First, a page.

BTN LiveBIG: Wolverines providing hope in Florida hometown

In last January’s Outback Bowl, South Carolina’s Jadeveon Clowney produced the highlight of the year when he hit Michigan running back Vincent Smith, sending Smith’s helmet flying.

While that hit may have been one of the lasting images of the 2012 college football season, Smith’s work off the field is leaving a more enduring impact on his hometown.

Smith, along with former Michigan teammates and Pahokee, Fla. residents Martavious Odoms and Brandin Hawthorne, achieved what most kids in the town dream of: playing Division I football. But when they left Ann Arbor with degrees in hand they did something even less common.

They returned to Pahokee, a town with approximately 6,500 residents.

“It means a lot to the city of Pahokee to have these young men return home and become active in the community,” said Pahokee Mayor Colin Walkes. “It is my hope that more will follow their lead.”

Pahokee and the region around it was once the winter vegetable capital of the world and a major food supplier to the Allied soldiers in World War II. The region is known as “The Muck” for its fertile soil that allowed its agriculture industry to thrive. But an evolving economy and movement in the sugar industry displaced many jobs in the area. By the 1990s unemployment was well above the national average, crime rates soared, and education worsened.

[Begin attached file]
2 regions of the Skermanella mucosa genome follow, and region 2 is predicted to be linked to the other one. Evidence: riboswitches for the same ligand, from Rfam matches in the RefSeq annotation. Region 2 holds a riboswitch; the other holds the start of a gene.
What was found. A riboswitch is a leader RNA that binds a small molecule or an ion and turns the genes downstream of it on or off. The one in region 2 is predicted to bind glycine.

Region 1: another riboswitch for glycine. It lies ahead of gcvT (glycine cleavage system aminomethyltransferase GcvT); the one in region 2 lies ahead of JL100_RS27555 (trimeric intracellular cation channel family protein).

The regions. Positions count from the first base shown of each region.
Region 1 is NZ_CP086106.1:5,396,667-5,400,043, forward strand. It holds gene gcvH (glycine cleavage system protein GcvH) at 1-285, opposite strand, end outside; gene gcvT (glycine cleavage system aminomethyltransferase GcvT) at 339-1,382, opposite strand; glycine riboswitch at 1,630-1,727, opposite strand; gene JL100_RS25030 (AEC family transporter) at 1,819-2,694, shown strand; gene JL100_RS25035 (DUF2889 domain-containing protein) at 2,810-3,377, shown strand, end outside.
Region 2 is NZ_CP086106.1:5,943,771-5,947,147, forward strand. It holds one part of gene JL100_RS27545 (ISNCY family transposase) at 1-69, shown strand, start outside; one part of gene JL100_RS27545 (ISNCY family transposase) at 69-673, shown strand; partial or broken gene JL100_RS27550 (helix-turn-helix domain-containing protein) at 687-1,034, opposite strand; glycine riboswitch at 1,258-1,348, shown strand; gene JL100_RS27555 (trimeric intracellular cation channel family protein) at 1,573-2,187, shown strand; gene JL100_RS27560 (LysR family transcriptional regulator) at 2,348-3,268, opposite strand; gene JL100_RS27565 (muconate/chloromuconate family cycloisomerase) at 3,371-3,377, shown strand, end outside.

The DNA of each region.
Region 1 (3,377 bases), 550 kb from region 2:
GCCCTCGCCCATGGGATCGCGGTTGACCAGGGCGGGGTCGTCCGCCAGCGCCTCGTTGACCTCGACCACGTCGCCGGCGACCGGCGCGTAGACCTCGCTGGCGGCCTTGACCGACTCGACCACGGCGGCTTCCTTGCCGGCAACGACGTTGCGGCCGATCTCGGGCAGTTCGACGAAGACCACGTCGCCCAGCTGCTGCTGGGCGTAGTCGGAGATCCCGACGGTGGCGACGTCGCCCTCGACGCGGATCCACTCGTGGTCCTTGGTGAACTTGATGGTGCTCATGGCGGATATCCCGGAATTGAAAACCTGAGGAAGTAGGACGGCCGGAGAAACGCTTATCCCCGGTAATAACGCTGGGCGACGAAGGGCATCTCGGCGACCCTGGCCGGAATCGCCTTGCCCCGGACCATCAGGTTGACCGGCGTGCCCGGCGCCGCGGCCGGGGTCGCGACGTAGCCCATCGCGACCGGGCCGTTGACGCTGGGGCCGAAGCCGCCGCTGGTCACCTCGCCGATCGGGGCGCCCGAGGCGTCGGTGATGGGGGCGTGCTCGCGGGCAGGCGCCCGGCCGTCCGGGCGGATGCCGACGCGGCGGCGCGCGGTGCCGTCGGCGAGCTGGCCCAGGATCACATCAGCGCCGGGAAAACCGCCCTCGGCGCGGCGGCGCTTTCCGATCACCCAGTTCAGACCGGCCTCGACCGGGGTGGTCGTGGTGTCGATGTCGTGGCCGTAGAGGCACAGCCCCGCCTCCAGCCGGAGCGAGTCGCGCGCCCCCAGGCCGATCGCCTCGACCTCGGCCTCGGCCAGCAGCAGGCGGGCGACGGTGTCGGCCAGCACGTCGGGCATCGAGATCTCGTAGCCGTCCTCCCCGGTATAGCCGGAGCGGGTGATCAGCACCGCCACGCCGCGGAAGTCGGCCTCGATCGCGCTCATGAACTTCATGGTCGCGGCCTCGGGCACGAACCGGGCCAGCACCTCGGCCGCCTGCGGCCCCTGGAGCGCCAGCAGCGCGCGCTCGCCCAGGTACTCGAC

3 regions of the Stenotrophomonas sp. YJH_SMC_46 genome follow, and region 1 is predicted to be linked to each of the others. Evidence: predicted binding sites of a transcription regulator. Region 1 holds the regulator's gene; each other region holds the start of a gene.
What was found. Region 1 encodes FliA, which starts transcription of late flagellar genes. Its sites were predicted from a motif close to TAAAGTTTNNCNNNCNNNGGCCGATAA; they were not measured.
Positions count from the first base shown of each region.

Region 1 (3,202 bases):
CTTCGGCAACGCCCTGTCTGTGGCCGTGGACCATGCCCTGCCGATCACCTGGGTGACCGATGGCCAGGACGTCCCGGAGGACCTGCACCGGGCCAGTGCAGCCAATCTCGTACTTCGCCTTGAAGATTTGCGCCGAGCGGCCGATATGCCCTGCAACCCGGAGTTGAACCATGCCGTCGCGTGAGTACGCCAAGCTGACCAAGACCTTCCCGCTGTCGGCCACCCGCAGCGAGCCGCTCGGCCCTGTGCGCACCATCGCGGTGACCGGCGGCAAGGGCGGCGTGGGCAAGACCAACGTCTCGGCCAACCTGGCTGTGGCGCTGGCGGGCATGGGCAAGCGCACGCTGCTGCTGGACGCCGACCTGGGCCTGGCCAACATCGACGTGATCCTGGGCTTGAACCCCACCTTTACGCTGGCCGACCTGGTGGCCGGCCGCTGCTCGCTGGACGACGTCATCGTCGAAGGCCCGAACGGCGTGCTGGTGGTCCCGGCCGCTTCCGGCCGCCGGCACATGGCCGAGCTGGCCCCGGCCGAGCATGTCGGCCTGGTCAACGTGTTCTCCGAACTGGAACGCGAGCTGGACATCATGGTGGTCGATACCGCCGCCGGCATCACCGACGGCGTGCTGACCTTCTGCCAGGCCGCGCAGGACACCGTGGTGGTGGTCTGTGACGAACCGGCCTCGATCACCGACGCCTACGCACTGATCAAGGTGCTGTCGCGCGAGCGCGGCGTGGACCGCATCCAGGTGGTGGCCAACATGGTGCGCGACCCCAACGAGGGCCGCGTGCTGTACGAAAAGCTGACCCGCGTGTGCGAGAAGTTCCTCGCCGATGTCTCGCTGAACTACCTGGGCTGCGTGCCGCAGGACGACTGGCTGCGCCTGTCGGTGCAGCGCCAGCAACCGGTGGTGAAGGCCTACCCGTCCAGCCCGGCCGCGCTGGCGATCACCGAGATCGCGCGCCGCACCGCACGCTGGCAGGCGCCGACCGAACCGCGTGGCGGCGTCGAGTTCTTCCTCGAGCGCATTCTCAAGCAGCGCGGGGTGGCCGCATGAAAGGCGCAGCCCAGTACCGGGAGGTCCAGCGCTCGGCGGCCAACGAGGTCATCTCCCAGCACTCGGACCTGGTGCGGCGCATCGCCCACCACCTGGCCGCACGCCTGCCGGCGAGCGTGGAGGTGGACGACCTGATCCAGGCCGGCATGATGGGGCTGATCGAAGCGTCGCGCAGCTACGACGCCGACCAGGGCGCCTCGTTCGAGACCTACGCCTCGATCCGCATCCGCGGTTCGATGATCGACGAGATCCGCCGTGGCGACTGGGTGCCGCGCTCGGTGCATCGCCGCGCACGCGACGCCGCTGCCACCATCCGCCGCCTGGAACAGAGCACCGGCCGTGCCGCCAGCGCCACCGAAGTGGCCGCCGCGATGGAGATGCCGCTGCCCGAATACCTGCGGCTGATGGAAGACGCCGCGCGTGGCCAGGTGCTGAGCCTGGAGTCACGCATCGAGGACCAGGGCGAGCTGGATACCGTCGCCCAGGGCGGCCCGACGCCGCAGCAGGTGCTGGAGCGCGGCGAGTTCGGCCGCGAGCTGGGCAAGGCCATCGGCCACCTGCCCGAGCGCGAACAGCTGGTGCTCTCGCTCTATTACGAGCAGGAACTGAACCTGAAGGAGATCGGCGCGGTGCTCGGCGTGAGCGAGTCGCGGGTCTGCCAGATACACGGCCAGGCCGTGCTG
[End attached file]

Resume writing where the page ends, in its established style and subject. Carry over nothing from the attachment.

Smith, Odoms and Hawthorne are building an urban garden to help boost the economy in a town that no longer has an adequate grocery store. The garden will provide healthy food to the residents and revenue from sales at regional farmer’s markets. The project will also include nutrition education and elementary school programming by teaching kids the value of hard work, community service, and sustainable living.

“Pahokee is where I was born and raised,” Smith said. “It has a high rate of obesity for kids, so this is a healthy and nutritional way to provide for everyone. The area is surrounded by agriculture but we don’t have any organic stores or fresh vegetables. I know I can have a major impact on my community because the youth looks up to me.”

The group teamed up with Urban GreenWorks, a Miami-based environmental organization that specializes in urban gardens, and the Pahokee Housing Authority and Pahokee Deliverance Christian Center to come up with the garden plan.

The foundation of the garden has already been built with sunflower seeds, plantains, and sugarcanes planted.

“It’s awesome that they came back home to provide some social services to our citizens,” said Pahokee City Commissioner Diane Walker. “It’s refreshing to see a group of young men taking the time out of their schedules to care for the community.”

Smith, Odoms and Hawthorne are now raising money to fund the project through 2014 using Indiegogo. The goal of $15,000 will fund the Pahokee garden for next year. Smith hopes to continue to grow the garden and possibly expand it, helping the town that once thrived on its agriculture do so once again.

The Indiegogo campaign ends on Nov. 30 and donations can be made by visiting http://www.teameating.com

For more information about the project go to: http://www.hopeforpahokee.com

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